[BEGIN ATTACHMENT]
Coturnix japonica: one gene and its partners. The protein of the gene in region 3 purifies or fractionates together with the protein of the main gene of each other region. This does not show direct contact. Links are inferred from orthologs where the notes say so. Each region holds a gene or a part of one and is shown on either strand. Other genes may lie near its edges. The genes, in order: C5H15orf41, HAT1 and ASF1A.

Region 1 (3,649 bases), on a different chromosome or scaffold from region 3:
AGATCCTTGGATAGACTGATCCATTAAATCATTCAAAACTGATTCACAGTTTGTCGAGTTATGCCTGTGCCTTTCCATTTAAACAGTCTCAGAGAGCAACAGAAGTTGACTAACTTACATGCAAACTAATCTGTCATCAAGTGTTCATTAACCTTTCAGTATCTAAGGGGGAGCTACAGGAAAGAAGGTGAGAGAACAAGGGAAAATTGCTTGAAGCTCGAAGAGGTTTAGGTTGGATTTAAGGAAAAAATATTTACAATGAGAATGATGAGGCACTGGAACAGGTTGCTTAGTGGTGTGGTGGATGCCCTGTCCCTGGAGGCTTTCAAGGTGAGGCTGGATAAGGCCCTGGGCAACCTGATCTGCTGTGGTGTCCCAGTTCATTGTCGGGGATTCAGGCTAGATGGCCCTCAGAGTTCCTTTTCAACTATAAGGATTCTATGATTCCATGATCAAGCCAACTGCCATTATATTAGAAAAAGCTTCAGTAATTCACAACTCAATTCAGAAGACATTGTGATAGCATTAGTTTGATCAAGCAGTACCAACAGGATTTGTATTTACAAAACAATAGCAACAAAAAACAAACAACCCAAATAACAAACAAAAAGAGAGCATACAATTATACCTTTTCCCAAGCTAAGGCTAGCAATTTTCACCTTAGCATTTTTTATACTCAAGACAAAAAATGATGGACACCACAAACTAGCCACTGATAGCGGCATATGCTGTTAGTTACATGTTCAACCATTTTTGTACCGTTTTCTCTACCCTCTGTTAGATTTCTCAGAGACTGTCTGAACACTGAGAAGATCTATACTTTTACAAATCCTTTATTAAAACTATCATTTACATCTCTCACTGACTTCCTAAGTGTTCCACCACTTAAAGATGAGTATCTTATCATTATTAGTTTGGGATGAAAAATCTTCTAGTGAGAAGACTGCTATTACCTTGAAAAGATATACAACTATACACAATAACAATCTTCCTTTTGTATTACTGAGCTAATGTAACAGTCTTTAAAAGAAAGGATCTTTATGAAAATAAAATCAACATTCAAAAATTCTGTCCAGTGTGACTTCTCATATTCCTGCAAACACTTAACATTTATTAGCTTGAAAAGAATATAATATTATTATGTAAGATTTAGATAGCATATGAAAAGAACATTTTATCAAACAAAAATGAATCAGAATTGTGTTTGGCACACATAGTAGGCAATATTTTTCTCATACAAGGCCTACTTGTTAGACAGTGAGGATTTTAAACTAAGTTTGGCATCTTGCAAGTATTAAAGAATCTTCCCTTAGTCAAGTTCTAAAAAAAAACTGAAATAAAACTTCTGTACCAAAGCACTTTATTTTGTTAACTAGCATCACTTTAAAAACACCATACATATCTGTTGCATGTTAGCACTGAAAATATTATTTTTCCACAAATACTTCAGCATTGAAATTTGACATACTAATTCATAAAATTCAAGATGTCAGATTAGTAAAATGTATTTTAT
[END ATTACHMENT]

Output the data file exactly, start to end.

Coturnix japonica: one gene and its partners. The protein of the gene in region 3 purifies or fractionates together with the protein of the main gene of each other region. This does not show direct contact. Links are inferred from orthologs where the notes say so. Each region holds a gene or a part of one and is shown on either strand. Other genes may lie near its edges. The genes, in order: C5H15orf41, HAT1 and ASF1A.

Region 1 (3,649 bases), on a different chromosome or scaffold from region 3:
AGATCCTTGGATAGACTGATCCATTAAATCATTCAAAACTGATTCACAGTTTGTCGAGTTATGCCTGTGCCTTTCCATTTAAACAGTCTCAGAGAGCAACAGAAGTTGACTAACTTACATGCAAACTAATCTGTCATCAAGTGTTCATTAACCTTTCAGTATCTAAGGGGGAGCTACAGGAAAGAAGGTGAGAGAACAAGGGAAAATTGCTTGAAGCTCGAAGAGGTTTAGGTTGGATTTAAGGAAAAAATATTTACAATGAGAATGATGAGGCACTGGAACAGGTTGCTTAGTGGTGTGGTGGATGCCCTGTCCCTGGAGGCTTTCAAGGTGAGGCTGGATAAGGCCCTGGGCAACCTGATCTGCTGTGGTGTCCCAGTTCATTGTCGGGGATTCAGGCTAGATGGCCCTCAGAGTTCCTTTTCAACTATAAGGATTCTATGATTCCATGATCAAGCCAACTGCCATTATATTAGAAAAAGCTTCAGTAATTCACAACTCAATTCAGAAGACATTGTGATAGCATTAGTTTGATCAAGCAGTACCAACAGGATTTGTATTTACAAAACAATAGCAACAAAAAACAAACAACCCAAATAACAAACAAAAAGAGAGCATACAATTATACCTTTTCCCAAGCTAAGGCTAGCAATTTTCACCTTAGCATTTTTTATACTCAAGACAAAAAATGATGGACACCACAAACTAGCCACTGATAGCGGCATATGCTGTTAGTTACATGTTCAACCATTTTTGTACCGTTTTCTCTACCCTCTGTTAGATTTCTCAGAGACTGTCTGAACACTGAGAAGATCTATACTTTTACAAATCCTTTATTAAAACTATCATTTACATCTCTCACTGACTTCCTAAGTGTTCCACCACTTAAAGATGAGTATCTTATCATTATTAGTTTGGGATGAAAAATCTTCTAGTGAGAAGACTGCTATTACCTTGAAAAGATATACAACTATACACAATAACAATCTTCCTTTTGTATTACTGAGCTAATGTAACAGTCTTTAAAAGAAAGGATCTTTATGAAAATAAAATCAACATTCAAAAATTCTGTCCAGTGTGACTTCTCATATTCCTGCAAACACTTAACATTTATTAGCTTGAAAAGAATATAATATTATTATGTAAGATTTAGATAGCATATGAAAAGAACATTTTATCAAACAAAAATGAATCAGAATTGTGTTTGGCACACATAGTAGGCAATATTTTTCTCATACAAGGCCTACTTGTTAGACAGTGAGGATTTTAAACTAAGTTTGGCATCTTGCAAGTATTAAAGAATCTTCCCTTAGTCAAGTTCTAAAAAAAAACTGAAATAAAACTTCTGTACCAAAGCACTTTATTTTGTTAACTAGCATCACTTTAAAAACACCATACATATCTGTTGCATGTTAGCACTGAAAATATTATTTTTCCACAAATACTTCAGCATTGAAATTTGACATACTAATTCATAAAATTCAAGATGTCAGATTAGTAAAATGTATTTTAT